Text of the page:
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Innovations in Information Technology and the Mortgage Market

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  • Bulent Guler

    (Indiana University)

Abstract

contracts to prospective home buyers and the terms of these contracts depend on the observable characteristics of households. Households are born as either good credit risk types---having a high time discount factor---or bad types---having a low time discount factor. The type of the household is the only source of asymmetric information between households and lenders. I find that as lenders have better information about the type of households, the average downpayment fraction decreases together with an increase in the average mortgage premium, the foreclosure rate, and the dispersions of mortgage interest rates and downpayment fractions, which are consistent with the trends in the housing market in the last 15 years.

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  • Bulent Guler, 2010. "Innovations in Information Technology and the Mortgage Market," 2010 Meeting Papers 856, Society for Economic Dynamics.
  • Handle: RePEc:red:sed010:856
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    Cited by:

    1. Carlos Hatchondo, Juan & Martinez, Leonardo & Sánchez, Juan M., 2015. "Mortgage defaults," Journal of Monetary Economics, Elsevier, pages 173-190.
      • Hatchondo, Juan Carlos & Martinez, Leonardo & Sánchez, Juan M., 2011. "Mortgage defaults," Working Papers 2011-019, Federal Reserve Bank of St. Louis, revised 31 Jul 2015.
      • Leonardo Martinez & Juan Carlos Hatchondo & Juan M. Sanchez, 2012. "Mortgage Defaults," IMF Working Papers 12/26, International Monetary Fund.
      • Juan Carlos Hatchondo & Leonardo Martinez & Juan M. Sanchez, 2011. "Mortgage defaults," Working Paper 11-05, Federal Reserve Bank of Richmond.
      • Juan Carlos Hatchondo & Leonardo Martinez & Juan M. Sanchez, 2015. "Mortgage Defaults," Caepr Working Papers 2015-011 Classification-D, Center for Applied Economics and Policy Research, Economics Department, Indiana University Bloomington.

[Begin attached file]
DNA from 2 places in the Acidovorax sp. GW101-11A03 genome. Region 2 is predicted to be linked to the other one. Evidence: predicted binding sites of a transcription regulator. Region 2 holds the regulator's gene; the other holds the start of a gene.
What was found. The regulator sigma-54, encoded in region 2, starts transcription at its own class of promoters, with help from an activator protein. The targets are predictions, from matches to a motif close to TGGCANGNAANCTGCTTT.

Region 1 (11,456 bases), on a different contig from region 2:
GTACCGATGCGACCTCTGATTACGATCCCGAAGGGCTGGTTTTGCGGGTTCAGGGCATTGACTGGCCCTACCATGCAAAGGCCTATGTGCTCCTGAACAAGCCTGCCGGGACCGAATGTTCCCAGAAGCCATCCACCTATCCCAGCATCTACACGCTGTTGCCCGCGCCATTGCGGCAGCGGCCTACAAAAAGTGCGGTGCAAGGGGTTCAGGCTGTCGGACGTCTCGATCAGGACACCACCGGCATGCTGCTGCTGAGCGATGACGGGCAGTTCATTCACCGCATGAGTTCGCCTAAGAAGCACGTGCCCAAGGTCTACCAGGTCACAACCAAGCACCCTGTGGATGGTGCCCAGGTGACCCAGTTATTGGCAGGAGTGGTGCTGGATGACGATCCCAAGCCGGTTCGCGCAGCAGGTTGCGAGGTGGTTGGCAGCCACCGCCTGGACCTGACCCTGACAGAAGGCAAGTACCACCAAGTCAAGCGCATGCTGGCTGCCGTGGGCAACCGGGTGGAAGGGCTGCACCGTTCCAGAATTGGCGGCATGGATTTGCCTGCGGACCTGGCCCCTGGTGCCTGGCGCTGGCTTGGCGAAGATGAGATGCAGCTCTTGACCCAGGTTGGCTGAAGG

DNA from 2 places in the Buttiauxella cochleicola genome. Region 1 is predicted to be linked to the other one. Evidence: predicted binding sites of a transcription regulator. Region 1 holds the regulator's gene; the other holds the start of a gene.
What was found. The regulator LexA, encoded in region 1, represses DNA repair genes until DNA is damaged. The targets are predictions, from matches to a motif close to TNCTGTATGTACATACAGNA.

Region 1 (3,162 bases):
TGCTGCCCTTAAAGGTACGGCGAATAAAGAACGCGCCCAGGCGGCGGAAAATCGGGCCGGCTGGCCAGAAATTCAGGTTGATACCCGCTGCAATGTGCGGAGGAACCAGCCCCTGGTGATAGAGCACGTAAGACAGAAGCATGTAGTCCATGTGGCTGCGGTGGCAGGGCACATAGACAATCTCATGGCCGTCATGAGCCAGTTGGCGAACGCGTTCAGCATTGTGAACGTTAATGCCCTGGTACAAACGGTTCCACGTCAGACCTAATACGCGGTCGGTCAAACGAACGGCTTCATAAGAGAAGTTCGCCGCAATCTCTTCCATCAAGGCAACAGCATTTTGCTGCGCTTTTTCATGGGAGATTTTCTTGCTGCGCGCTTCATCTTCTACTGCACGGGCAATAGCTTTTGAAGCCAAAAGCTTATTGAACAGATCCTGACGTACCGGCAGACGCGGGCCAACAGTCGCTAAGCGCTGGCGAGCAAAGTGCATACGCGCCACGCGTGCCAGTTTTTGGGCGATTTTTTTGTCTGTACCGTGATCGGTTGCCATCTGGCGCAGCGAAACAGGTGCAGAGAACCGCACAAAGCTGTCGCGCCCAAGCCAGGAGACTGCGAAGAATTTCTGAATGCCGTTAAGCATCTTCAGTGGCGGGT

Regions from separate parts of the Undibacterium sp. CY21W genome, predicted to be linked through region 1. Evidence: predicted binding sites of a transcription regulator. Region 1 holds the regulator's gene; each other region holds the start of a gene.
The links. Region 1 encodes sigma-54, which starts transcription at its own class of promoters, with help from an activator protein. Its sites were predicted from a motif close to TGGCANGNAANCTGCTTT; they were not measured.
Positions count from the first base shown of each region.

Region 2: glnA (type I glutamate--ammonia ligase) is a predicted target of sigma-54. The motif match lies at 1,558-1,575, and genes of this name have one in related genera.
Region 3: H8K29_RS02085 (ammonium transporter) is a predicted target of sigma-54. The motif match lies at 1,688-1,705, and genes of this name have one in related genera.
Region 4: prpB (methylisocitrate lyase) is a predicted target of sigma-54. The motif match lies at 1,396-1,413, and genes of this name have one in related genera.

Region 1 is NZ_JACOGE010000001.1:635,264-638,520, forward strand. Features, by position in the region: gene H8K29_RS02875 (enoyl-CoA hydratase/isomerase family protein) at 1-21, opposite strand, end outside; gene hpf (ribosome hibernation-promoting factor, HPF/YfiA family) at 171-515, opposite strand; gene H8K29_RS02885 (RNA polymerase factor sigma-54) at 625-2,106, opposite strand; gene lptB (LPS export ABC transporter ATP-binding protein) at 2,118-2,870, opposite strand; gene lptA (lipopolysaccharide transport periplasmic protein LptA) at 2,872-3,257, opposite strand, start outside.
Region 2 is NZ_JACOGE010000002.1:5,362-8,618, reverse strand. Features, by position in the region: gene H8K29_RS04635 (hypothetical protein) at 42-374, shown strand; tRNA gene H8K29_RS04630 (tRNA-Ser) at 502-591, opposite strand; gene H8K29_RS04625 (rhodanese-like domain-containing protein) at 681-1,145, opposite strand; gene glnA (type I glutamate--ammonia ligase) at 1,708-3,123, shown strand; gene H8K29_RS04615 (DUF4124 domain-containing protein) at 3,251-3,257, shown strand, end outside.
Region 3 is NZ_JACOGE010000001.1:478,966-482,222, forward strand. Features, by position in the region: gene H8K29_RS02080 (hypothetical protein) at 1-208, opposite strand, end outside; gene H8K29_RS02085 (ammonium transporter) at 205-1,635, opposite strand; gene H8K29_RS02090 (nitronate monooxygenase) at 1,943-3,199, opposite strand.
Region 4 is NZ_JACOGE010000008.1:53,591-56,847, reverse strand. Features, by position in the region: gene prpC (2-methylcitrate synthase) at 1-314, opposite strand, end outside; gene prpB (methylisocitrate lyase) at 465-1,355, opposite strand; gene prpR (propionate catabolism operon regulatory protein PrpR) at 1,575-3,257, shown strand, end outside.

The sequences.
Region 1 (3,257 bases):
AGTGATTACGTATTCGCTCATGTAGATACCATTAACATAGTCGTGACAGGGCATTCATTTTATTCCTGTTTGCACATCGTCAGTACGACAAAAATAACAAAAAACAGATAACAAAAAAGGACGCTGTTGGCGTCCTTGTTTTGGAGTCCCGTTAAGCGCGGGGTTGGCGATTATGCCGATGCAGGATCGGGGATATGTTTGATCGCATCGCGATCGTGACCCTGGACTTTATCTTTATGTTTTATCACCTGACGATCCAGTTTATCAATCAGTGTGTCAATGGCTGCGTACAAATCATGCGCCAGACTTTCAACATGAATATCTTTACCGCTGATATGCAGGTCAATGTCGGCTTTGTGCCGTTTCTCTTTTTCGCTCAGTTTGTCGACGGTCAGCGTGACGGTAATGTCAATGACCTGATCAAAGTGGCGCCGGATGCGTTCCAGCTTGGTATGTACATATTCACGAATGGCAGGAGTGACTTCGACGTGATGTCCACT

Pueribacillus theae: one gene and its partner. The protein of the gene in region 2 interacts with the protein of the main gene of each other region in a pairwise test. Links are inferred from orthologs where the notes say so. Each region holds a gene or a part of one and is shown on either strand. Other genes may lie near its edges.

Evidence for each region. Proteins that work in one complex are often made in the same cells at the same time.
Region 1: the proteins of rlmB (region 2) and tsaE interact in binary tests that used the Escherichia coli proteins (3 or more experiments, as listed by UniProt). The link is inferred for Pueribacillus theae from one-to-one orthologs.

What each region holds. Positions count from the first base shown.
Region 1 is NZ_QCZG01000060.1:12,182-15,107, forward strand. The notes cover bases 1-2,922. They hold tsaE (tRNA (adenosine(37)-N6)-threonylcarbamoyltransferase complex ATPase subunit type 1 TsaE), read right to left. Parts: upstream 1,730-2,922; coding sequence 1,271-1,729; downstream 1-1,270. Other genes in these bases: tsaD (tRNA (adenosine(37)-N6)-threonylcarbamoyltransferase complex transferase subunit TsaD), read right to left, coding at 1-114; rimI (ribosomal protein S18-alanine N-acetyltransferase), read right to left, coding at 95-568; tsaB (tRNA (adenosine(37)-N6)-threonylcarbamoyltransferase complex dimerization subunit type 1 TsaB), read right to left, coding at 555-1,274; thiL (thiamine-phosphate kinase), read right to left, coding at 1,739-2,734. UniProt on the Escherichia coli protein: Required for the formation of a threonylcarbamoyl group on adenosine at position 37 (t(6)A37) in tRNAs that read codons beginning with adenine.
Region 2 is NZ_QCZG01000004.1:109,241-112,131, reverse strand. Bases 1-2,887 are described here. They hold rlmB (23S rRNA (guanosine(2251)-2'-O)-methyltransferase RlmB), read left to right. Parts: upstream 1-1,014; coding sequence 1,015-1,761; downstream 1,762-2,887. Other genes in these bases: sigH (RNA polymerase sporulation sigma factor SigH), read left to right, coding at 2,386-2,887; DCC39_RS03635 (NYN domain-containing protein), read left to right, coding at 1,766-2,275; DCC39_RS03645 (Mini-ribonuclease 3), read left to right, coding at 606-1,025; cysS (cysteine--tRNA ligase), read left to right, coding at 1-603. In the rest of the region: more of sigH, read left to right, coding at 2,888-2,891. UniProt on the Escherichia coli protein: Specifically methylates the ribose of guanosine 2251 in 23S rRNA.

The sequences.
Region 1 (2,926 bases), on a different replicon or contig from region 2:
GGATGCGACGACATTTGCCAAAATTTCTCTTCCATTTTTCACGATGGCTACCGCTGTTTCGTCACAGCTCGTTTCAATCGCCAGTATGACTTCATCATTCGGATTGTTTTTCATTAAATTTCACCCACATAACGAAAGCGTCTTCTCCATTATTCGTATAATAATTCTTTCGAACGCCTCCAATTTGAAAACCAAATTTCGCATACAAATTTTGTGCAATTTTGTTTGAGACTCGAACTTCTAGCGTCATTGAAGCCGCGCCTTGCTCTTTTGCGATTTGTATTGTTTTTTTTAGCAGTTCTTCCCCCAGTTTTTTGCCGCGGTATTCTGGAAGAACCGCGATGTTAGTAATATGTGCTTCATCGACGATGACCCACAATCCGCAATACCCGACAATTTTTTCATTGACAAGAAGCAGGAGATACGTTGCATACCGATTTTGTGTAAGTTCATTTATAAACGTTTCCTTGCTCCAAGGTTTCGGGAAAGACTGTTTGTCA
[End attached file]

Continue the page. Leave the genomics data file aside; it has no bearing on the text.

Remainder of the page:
2. Gete, Pedro & Zecchetto, Franco, 2017. "Distributional Implications of Government Guarantees in Mortgage Markets," MPRA Paper 80643, University Library of Munich, Germany.
    3. Dean Corbae & Erwan Quintin, 2015. "Leverage and the Foreclosure Crisis," Journal of Political Economy, University of Chicago Press, vol. 123(1), pages 1-65.
    4. Eric M. Leeper, 2015. "Fiscal Analysis is Darned Hard," Caepr Working Papers 2015-021 Classification-E, Center for Applied Economics and Policy Research, Economics Department, Indiana University Bloomington.
    5. Satyajit Chatterjee & Burcu Eyigungor, 2015. "A Quantitative Analysis of the US Housing and Mortgage Markets and the Foreclosure Crisis," Review of Economic Dynamics, Elsevier for the Society for Economic Dynamics, vol. 18(2), pages 165-184, April.
    6. Mark Wright & Alexander Karaivanov, 2009. "Distinguishing Across Models of International Capital Flows," 2009 Meeting Papers 124, Society for Economic Dynamics.
    7. Davis, Andrew & Kim, Jiseob, 2017. "Explaining changes in the US credit card market: Lenders are using more information," Economic Modelling, Elsevier, vol. 61(C), pages 76-92.
    8. Kaplan, Greg & Mitman, Kurt & Violante, Giovanni L., 2017. "The Housing Boom and Bust: Model Meets Evidence," CEPR Discussion Papers 12215, C.E.P.R. Discussion Papers.
    9. Jonathan Halket & Santhanagopalan Vasudev, 2014. "Saving Up or Settling Down: Home Ownership over the Life Cycle," Review of Economic Dynamics, Elsevier for the Society for Economic Dynamics, vol. 17(2), pages 345-366, April.
    10. Silvo, Aino, 2017. "House prices, lending standards, and the macroeconomy," Research Discussion Papers 4/2017, Bank of Finland.

    More about this item

    JEL classification:

    • D82 - Microeconomics - - Information, Knowledge, and Uncertainty - - - Asymmetric and Private Information; Mechanism Design
    • D91 - Microeconomics - - Micro-Based Behavioral Economics - - - Role and Effects of Psychological, Emotional, Social, and Cognitive Factors on Decision Making
    • E21 - Macroeconomics and Monetary Economics - - Consumption, Saving, Production, Employment, and Investment - - - Consumption; Saving; Wealth
    • R21 - Urban, Rural, Regional, Real Estate, and Transportation Economics - - Household Analysis - - - Housing Demand

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